Belong Forum: Lessons from a civil rights icon

Angela Davis headlines first Viola Desmond Legacy Lecture, part of Dal 200's Year of Belonging

- October 18, 2018

Angela Davis speaks at the Dal 200 Belong Forum, with ASL interpreter Tala Jalili behind her. (Danny Abriel photos)
Angela Davis speaks at the Dal 200 Belong Forum, with ASL interpreter Tala Jalili behind her. (Danny Abriel photos)

On Tuesday night in Dalhousie’s Rebecca Cohn Auditorium, iconic African-American activist and scholar Angela Davis discussed the structural nature of oppression, the need to build community and the multigenerational struggle for change.

Dr. Davis’s Belong Forum, part of Dal 200’s Year of Belonging lecture series, was a special one, and not just because of the headline speaker’s international renown. It also involved Dr. Davis receiving an honorary degree from Dalhousie —  the highest honour the university can bestow. And it marked the inaugural Viola Desmond Legacy Lecture, the start of a four-year marquee lecture series celebrating diversity and inclusiveness.

Appropriately, a significant portion of the capacity crowd was from the African-Nova Scotian community and diaspora. The presence of Dr. Davis, who over six decades has fought racism and oppression of all kinds, made for a particularly emotional and meaningful evening.

Archived livestream: Watch the full Belong Forum featuring Angela Davis

A special evening of celebration and reflection

The night featured Mayann Francis as its MC — the first African Nova Scotian to serve as the province’s Lieutenant Governor, and who said she never would have believed she’d get the chance to meet Angela Davis. Legendary a cappella quartet Four the Moment reunited to perform songs honouring Black women. Artist, poet, author and Dal English Professor Shauntay Grant performed two powerful spoken-word pieces, including one based on the African proverb, “Until lions have historians, hunters will be heroes.” All were visibly moved and acknowledged the honour it was to perform.

Dal President Richard Florizone also officially proclaimed the United Nations International Decade for People of African Descent at Dalhousie, committing action to support the decade’s theme of recognition, justice and development, including the development of an African Nova Scotian strategy for the university that is “well underway.”

“Through enslavement and as free people overcoming centuries of segregation and racism, African Nova Scotians have helped build this province from as early as the 1600s,” said President Florizone. “This evening acknowledges the outstanding contributions of all people of African descent at Dalhousie, whether African Nova Scotian, from across Canada or throughout the African diaspora.”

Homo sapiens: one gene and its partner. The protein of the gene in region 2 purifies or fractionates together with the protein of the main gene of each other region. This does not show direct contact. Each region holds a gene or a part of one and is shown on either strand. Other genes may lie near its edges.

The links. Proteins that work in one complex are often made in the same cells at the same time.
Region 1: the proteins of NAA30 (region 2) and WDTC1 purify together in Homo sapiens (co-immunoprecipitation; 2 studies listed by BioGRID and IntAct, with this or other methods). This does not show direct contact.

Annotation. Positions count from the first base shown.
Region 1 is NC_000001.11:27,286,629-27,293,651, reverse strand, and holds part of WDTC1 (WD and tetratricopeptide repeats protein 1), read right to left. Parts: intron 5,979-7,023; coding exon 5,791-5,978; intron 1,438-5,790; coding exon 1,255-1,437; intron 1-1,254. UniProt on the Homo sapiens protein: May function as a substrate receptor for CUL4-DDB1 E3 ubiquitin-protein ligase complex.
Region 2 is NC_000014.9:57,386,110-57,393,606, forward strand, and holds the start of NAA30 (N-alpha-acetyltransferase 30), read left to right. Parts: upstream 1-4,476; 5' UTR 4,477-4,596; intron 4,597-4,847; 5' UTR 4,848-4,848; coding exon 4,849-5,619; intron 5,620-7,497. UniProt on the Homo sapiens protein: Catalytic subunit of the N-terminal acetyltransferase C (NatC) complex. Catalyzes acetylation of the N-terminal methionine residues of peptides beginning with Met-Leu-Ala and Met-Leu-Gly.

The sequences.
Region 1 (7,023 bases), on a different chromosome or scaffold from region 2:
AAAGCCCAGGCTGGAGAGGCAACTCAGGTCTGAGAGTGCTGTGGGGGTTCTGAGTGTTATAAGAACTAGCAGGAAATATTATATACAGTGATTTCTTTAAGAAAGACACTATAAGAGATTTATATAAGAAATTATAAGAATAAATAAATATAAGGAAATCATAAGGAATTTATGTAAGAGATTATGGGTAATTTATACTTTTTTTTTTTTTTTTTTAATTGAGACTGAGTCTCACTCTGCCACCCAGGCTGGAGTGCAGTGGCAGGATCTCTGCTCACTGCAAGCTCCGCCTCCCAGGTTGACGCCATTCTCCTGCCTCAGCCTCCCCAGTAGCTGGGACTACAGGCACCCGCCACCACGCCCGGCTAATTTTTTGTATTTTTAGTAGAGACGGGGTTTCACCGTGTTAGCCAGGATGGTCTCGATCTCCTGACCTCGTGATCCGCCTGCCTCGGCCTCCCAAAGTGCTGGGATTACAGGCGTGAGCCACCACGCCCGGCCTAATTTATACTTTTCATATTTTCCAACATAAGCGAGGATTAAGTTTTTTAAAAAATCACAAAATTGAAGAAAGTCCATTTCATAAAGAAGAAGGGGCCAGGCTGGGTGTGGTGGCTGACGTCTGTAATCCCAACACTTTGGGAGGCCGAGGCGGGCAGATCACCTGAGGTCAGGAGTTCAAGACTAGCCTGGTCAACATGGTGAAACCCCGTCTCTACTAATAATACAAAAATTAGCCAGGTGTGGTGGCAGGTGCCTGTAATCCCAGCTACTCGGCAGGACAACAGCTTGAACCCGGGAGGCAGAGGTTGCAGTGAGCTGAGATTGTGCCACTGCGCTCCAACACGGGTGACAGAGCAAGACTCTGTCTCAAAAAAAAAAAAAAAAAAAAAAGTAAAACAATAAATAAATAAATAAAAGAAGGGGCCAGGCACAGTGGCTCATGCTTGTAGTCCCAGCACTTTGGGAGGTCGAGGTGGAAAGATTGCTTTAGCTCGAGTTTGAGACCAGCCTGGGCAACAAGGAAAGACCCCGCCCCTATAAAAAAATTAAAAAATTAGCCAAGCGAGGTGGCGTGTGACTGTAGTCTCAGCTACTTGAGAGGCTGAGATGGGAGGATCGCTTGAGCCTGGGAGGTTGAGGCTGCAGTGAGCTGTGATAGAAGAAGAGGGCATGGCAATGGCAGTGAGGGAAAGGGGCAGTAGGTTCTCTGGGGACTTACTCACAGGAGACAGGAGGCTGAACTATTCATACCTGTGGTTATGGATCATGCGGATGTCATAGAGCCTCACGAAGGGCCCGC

But it was the impact of Dr. Davis’s presence that stood out among all the great moments. As Agassou Jones, son of civil rights champion Rocky Jones, told Dr. Davis, “You being here means a whole lot to our community” — a sentiment made abundantly clear as Kevin Hewitt, chair of the Dalhousie Senate, delivered the citation speech for her honorary degree. Dr. Hewitt had to collect himself several times as he listed Dr. Davis’s efforts in the struggle, including the fact she was placed on the FBI’s Ten Most Wanted list and spent 18 months in prison.

“She stood among the giants of the civil rights movement,” said Dr. Hewitt.

One of the night’s many standing ovations was given to Wanda Robson, sister of Viola Desmond — the lecture series’ namesake. Desmond was infamously convicted of tax evasion as punishment for refusing to change seats in a segregated New Glasgow movie theatre in 1946 and became a civil rights icon. Robson helped present Dr. Davis with a kente sash as part of her honorary degree ceremony.

In accepting her degree, Dr. Davis — who remembers being forced to sit in segregated theatres in the American South as a young woman — said, “The theme [of belonging] reflects what [Viola Desmond] was fighting for.”

Rallying against structural oppression

Much of Dr. Davis’s lecture focused on a shift over the decades from pointing fingers at violent individuals toward a structural understanding of oppression — that it is embedded in our institutions and perpetuated by powerful states and entities. To create a sense of belonging among the oppressed requires creating a world worth belonging to.

“Should Black people want to be included in a society remains just as racist as it was before they were invited to join?” she asked. “Should Muslims want to be included in a society that remains Islamophobia? Should women be invited into a world that remains as sexist and as misogynist as before? Should disabled people be embraced by a society that continues to perpetuate its ablest abilities and practices?”